He is constantly there for her children (youngest 14) but never there for his others (23 and 19 - and 10)

I don't understand his mentality, and I don't understand your husband's mentality either. I think sometimes people just cannot engage with certain of their children, full stop, for whatever reason that is entirely their own.

It is not her fault and not anything to do with her really - just him being unavaliable to her. I would reconsider your decision to let him live in your home, tbh, if he is making it so uncomfortable for her.

PatoBanton Tue 12-Nov-13 11:22:29

Or is your H never really there for his children either? If not he's making excuses and playing everyone off against one another.

Kaluki Tue 12-Nov-13 11:24:09

It's not.
Tbh that is my one and only regret about not being with my dc's dad. It's that you can't share those childhood moments with the other person who loves your children as much as you do.
DSS passed his 11+ recently and I was overjoyed but although DP said the right things I knew his heart wasn't in it because it wasn't one of his kids.
Does your DD see her Dad? Mine do so it isn't so hard for them.

zipzap Tue 12-Nov-13 11:42:07

Could you turn it around and ask him how he would have felt if his kids were living in a house with someone they thought hated them despite professing to love their mother?

I get that he must feel guilty about not being around for his kids and I don't know what caused his first marriage to break up. But, given that he has been with you a while and obviously likes you enough to marry you, in some sense he must have moved on with his life in some ways. And given that that includes you and therefore your dd, he needs to be behaving at least nicely to her in the day to day routine interactions of everyday life. Surely that's just common manners?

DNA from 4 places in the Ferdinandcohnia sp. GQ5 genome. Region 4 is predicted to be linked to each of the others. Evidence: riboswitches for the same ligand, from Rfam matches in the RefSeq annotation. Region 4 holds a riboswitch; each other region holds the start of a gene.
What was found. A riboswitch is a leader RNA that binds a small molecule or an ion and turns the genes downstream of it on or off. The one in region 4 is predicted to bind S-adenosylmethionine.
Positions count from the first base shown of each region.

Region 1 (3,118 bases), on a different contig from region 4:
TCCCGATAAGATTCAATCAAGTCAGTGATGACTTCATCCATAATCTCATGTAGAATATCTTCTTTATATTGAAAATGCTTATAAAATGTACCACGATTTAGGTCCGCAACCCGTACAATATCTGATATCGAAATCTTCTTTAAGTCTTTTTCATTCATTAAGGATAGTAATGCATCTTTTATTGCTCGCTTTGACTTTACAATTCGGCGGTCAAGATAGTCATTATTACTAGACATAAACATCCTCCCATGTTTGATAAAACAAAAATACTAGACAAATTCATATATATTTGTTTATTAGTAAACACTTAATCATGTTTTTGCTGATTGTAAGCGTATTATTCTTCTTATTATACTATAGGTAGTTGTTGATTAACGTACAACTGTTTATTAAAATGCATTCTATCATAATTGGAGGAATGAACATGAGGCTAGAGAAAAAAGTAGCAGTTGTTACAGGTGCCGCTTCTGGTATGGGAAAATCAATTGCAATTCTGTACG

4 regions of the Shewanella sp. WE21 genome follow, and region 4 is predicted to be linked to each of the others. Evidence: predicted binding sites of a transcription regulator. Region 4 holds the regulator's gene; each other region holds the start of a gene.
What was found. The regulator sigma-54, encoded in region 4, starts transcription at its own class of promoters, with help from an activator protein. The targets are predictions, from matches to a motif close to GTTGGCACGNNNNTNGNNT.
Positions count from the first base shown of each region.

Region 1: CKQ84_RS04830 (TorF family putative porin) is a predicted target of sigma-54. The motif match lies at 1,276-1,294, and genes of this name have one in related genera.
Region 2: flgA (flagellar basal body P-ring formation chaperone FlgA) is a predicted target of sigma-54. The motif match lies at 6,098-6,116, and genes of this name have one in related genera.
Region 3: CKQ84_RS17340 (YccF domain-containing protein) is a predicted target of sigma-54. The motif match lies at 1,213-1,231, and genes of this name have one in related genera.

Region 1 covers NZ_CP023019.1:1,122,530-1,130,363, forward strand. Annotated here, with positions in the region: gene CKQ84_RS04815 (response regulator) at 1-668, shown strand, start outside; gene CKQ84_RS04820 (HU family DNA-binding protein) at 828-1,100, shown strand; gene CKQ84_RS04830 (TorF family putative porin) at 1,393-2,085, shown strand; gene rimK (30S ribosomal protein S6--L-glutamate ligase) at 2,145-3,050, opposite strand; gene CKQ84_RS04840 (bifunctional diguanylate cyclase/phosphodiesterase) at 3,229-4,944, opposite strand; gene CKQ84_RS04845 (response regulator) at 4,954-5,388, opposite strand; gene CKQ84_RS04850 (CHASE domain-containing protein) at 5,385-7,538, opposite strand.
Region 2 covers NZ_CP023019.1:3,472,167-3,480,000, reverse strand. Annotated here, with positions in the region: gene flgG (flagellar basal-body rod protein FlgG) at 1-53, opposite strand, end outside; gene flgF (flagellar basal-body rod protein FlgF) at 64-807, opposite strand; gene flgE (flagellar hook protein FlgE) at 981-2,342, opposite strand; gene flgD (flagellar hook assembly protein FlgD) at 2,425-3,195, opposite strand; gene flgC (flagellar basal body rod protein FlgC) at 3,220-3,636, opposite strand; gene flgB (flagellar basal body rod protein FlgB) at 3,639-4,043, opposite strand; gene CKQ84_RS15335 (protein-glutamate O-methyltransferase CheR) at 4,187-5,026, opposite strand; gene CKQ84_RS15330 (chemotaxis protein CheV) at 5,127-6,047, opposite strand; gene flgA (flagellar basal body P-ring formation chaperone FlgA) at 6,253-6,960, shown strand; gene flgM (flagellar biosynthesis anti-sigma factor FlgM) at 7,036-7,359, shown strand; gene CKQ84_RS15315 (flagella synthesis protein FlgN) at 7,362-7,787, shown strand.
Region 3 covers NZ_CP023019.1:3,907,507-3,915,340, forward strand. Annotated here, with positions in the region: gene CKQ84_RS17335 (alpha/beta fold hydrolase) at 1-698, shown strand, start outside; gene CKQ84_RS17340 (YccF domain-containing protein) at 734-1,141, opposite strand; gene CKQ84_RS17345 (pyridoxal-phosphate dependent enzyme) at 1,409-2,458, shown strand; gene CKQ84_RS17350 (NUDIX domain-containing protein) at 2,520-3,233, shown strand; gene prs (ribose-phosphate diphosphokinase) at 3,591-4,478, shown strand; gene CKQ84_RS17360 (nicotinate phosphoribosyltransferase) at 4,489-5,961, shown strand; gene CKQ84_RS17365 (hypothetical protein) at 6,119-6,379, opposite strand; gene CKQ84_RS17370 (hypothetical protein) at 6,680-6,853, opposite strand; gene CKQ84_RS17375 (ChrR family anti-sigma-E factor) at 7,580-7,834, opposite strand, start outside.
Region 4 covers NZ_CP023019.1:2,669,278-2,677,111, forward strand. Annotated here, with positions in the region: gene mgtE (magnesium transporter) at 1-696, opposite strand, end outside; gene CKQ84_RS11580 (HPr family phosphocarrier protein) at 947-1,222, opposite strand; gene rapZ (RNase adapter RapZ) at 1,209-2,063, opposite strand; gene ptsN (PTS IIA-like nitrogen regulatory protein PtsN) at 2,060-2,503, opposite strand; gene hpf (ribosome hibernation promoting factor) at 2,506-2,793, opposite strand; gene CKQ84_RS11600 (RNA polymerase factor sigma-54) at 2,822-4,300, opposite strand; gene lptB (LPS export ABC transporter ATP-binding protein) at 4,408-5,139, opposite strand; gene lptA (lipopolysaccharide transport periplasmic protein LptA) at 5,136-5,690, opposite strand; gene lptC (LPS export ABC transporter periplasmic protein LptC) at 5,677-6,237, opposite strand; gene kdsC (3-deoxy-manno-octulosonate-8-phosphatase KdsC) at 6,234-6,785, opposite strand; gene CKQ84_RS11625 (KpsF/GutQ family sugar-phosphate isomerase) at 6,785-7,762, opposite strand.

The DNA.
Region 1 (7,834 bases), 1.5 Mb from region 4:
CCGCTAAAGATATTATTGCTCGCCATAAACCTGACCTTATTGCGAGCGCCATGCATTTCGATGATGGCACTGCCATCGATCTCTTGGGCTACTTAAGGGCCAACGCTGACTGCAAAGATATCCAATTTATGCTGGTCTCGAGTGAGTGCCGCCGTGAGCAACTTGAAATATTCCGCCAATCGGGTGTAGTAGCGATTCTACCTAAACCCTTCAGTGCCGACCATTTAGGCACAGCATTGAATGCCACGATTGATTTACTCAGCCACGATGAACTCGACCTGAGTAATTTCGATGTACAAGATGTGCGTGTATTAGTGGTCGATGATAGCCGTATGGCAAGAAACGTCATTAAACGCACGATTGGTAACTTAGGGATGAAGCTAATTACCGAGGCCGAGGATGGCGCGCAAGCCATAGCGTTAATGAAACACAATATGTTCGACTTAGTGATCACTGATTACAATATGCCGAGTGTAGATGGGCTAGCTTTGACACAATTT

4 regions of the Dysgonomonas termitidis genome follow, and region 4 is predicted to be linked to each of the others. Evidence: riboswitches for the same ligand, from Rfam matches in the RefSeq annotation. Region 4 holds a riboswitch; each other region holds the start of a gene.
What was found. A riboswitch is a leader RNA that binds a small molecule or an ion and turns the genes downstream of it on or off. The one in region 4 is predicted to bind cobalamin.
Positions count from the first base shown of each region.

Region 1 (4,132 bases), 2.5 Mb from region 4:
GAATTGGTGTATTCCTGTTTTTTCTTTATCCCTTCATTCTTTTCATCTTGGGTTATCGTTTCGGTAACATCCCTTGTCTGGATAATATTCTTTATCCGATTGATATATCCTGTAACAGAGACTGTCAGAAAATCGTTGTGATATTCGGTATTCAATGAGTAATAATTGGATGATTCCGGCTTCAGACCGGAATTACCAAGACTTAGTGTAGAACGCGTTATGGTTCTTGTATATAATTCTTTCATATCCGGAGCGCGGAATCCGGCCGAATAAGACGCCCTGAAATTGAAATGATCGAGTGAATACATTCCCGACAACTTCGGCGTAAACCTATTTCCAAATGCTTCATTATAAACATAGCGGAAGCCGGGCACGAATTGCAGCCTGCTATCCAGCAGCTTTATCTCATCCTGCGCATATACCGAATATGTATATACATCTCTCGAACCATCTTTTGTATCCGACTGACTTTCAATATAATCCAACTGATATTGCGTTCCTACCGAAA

From what you've posted it's not like you/your dd expect to be taken on expensive holidays or even lots of days out or expensive shopping trips - more just nice, normal chitchat over the dinner table or being able to ask for help with homework or knowing that in an emergency, if you weren't around and he was, that he would step in and help automatically because he wanted to, not because you'd had to beg and plead him to. And I really dont think this is an unreasonable ask, particularly as it sounds like your dd is being a nice teenager at the moment and not a tantruming stroppy brat (not that that would give him the right to not be personable to your dd but even as a parent you're much more likely to be tearing your hair out and thinking arrgghh if that's the case!).